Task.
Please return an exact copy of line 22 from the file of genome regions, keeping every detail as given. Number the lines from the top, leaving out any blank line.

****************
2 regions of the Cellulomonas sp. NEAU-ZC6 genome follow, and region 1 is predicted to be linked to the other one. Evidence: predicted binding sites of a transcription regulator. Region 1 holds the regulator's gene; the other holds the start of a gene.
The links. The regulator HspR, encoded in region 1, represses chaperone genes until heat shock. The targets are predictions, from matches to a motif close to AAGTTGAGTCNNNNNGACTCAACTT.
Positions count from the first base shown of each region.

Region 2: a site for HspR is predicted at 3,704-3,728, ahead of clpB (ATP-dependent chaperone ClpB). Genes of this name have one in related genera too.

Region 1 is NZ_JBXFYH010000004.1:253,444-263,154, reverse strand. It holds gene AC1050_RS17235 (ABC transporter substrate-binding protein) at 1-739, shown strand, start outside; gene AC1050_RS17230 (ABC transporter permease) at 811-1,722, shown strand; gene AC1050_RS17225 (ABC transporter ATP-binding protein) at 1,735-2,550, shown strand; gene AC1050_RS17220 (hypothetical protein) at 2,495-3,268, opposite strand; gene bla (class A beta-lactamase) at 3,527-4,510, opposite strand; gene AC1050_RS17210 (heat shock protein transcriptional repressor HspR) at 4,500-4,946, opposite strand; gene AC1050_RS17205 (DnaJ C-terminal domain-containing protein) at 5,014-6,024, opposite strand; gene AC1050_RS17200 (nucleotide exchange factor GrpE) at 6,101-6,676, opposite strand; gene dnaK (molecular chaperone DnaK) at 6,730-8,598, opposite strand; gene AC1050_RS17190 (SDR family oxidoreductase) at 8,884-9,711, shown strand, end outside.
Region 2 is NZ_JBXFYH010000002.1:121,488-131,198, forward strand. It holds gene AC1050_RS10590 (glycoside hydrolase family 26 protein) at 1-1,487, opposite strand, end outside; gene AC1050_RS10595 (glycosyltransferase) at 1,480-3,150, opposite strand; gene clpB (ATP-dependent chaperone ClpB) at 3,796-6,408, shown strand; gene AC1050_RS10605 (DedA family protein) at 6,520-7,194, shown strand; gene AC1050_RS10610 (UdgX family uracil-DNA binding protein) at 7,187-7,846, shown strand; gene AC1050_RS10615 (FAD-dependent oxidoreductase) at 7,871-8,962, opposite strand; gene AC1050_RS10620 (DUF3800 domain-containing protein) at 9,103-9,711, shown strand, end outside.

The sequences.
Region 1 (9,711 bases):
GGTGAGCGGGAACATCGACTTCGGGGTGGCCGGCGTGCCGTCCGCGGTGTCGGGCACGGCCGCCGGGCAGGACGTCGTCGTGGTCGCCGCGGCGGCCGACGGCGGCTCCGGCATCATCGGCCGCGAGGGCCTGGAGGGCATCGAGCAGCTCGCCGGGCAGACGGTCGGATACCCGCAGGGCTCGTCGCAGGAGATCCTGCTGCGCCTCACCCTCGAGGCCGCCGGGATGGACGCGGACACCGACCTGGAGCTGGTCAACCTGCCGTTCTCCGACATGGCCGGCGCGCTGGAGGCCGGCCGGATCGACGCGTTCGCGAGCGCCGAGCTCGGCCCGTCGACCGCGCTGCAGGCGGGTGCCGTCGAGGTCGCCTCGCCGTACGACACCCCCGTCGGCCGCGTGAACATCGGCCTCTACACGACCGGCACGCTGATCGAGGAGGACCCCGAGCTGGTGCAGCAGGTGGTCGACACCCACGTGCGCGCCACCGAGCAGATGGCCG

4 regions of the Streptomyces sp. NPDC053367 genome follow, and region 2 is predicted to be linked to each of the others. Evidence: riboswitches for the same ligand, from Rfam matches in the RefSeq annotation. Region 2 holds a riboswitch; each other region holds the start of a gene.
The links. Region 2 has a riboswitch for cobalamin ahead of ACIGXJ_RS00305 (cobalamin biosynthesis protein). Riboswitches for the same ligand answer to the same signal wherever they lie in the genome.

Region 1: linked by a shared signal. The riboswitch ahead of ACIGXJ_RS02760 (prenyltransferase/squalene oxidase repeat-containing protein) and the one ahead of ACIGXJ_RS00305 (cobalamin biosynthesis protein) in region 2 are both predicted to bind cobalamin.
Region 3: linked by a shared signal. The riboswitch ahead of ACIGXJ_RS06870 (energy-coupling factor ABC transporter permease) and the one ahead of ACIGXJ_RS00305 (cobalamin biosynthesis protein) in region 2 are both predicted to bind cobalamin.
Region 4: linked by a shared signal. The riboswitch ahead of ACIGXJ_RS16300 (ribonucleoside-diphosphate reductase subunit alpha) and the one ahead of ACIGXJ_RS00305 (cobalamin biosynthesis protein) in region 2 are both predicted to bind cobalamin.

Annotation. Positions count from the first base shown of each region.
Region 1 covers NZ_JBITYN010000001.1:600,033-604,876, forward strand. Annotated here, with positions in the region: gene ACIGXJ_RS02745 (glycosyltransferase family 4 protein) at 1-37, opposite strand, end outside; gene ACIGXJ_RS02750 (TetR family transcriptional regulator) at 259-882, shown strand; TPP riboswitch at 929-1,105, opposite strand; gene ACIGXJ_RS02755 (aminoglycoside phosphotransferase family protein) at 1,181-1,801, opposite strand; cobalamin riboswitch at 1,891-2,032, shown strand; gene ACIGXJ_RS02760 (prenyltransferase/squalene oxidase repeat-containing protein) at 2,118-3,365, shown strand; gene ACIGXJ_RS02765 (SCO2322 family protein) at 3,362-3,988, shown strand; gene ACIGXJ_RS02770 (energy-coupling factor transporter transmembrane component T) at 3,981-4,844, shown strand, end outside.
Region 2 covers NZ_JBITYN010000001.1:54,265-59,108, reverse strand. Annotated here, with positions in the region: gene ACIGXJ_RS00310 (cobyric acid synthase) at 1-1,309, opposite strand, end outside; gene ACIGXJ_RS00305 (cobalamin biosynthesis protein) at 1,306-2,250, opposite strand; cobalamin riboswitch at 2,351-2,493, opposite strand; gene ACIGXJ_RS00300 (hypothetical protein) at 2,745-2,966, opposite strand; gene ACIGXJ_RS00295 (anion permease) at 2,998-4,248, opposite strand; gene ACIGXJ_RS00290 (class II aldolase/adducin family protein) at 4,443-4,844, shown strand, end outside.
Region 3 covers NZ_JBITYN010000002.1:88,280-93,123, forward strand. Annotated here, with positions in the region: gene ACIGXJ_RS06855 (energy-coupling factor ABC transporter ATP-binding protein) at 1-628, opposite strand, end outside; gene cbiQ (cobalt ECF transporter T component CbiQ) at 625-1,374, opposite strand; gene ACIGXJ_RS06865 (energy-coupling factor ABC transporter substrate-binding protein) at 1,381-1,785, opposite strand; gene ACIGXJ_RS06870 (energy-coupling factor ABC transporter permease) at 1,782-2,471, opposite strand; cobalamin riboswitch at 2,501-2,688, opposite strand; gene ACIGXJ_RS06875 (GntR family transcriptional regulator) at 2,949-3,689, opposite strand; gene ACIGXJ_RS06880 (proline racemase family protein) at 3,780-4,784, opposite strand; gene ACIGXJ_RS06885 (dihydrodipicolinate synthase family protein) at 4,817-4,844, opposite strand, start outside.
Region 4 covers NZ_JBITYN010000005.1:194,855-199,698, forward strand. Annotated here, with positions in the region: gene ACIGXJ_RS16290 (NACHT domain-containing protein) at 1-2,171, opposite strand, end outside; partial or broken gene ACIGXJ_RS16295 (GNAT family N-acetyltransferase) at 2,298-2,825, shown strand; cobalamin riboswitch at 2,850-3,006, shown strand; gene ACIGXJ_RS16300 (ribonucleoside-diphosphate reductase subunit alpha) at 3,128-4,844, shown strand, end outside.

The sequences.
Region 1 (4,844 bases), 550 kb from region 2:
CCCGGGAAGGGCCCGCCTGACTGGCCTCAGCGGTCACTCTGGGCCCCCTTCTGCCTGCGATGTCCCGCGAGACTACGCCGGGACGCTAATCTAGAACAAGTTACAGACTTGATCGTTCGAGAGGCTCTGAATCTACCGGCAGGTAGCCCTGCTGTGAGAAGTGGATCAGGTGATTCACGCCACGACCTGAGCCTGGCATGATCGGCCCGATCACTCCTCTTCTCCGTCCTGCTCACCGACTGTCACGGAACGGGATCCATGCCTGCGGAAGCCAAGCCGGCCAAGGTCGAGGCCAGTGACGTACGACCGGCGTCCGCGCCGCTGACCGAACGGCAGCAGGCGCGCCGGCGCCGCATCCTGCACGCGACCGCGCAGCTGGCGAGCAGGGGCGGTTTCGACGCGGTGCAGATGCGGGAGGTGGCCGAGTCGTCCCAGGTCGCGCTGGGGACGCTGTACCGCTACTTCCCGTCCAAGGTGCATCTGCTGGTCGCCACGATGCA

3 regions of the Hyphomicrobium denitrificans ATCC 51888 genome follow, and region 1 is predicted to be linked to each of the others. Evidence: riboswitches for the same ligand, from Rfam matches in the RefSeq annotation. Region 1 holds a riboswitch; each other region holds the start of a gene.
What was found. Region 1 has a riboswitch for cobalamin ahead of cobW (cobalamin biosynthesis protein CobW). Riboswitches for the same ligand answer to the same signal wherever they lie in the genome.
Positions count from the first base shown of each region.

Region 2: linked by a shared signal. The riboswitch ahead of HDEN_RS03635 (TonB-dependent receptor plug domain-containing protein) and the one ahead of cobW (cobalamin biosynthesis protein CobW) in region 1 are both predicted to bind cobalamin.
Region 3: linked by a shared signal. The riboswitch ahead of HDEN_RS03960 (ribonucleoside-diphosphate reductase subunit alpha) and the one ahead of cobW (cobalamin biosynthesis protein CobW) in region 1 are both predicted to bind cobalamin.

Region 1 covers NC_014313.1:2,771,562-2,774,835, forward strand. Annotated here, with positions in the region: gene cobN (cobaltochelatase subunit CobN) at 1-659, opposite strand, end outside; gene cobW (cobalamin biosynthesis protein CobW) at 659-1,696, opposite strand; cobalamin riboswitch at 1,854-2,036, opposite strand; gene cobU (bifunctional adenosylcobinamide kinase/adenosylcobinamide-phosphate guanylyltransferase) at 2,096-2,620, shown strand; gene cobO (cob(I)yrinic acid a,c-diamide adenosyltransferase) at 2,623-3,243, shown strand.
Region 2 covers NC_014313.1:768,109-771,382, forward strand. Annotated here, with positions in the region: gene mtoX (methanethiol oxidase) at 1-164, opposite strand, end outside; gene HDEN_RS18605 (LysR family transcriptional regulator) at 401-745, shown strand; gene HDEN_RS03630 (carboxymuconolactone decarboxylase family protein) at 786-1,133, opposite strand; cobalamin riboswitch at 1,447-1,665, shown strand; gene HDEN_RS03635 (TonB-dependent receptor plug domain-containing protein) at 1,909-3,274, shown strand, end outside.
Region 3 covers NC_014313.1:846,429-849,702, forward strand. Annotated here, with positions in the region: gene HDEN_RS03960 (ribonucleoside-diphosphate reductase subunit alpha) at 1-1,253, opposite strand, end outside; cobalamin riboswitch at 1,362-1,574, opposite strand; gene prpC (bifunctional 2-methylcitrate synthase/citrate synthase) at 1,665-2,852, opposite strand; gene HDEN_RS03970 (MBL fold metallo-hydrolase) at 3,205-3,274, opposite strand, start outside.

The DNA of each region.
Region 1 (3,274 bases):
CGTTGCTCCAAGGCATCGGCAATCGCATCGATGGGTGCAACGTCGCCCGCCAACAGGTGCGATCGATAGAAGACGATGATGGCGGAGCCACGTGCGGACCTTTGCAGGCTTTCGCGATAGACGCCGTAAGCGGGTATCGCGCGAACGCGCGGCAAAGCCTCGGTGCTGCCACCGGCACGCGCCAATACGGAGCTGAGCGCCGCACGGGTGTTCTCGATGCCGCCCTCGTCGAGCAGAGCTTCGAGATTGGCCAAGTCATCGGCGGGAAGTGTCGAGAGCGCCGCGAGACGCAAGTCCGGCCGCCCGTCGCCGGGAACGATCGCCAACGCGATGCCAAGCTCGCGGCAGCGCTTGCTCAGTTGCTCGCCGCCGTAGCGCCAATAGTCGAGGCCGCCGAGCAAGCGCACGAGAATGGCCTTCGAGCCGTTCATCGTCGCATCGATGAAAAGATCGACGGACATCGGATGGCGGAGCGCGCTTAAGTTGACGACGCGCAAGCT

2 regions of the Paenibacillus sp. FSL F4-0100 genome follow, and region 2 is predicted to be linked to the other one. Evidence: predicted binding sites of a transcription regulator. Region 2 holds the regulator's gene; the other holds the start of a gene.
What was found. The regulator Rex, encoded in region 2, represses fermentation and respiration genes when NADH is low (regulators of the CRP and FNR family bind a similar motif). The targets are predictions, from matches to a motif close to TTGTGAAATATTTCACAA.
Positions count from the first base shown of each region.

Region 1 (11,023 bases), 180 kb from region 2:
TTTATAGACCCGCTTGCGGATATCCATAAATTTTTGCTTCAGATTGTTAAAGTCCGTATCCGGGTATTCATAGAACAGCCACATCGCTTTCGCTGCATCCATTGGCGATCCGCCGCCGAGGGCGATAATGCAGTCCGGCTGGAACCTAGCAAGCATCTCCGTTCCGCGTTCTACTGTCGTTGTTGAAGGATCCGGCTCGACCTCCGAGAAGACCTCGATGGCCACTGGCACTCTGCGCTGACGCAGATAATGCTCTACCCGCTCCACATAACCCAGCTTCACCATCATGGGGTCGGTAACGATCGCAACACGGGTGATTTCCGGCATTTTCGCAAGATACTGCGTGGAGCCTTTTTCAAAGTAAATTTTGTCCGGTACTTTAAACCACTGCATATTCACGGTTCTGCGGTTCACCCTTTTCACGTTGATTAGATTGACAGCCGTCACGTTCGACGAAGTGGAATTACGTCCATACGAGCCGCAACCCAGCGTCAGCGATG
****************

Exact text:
CCCGGGAAGGGCCCGCCTGACTGGCCTCAGCGGTCACTCTGGGCCCCCTTCTGCCTGCGATGTCCCGCGAGACTACGCCGGGACGCTAATCTAGAACAAGTTACAGACTTGATCGTTCGAGAGGCTCTGAATCTACCGGCAGGTAGCCCTGCTGTGAGAAGTGGATCAGGTGATTCACGCCACGACCTGAGCCTGGCATGATCGGCCCGATCACTCCTCTTCTCCGTCCTGCTCACCGACTGTCACGGAACGGGATCCATGCCTGCGGAAGCCAAGCCGGCCAAGGTCGAGGCCAGTGACGTACGACCGGCGTCCGCGCCGCTGACCGAACGGCAGCAGGCGCGCCGGCGCCGCATCCTGCACGCGACCGCGCAGCTGGCGAGCAGGGGCGGTTTCGACGCGGTGCAGATGCGGGAGGTGGCCGAGTCGTCCCAGGTCGCGCTGGGGACGCTGTACCGCTACTTCCCGTCCAAGGTGCATCTGCTGGTCGCCACGATGCA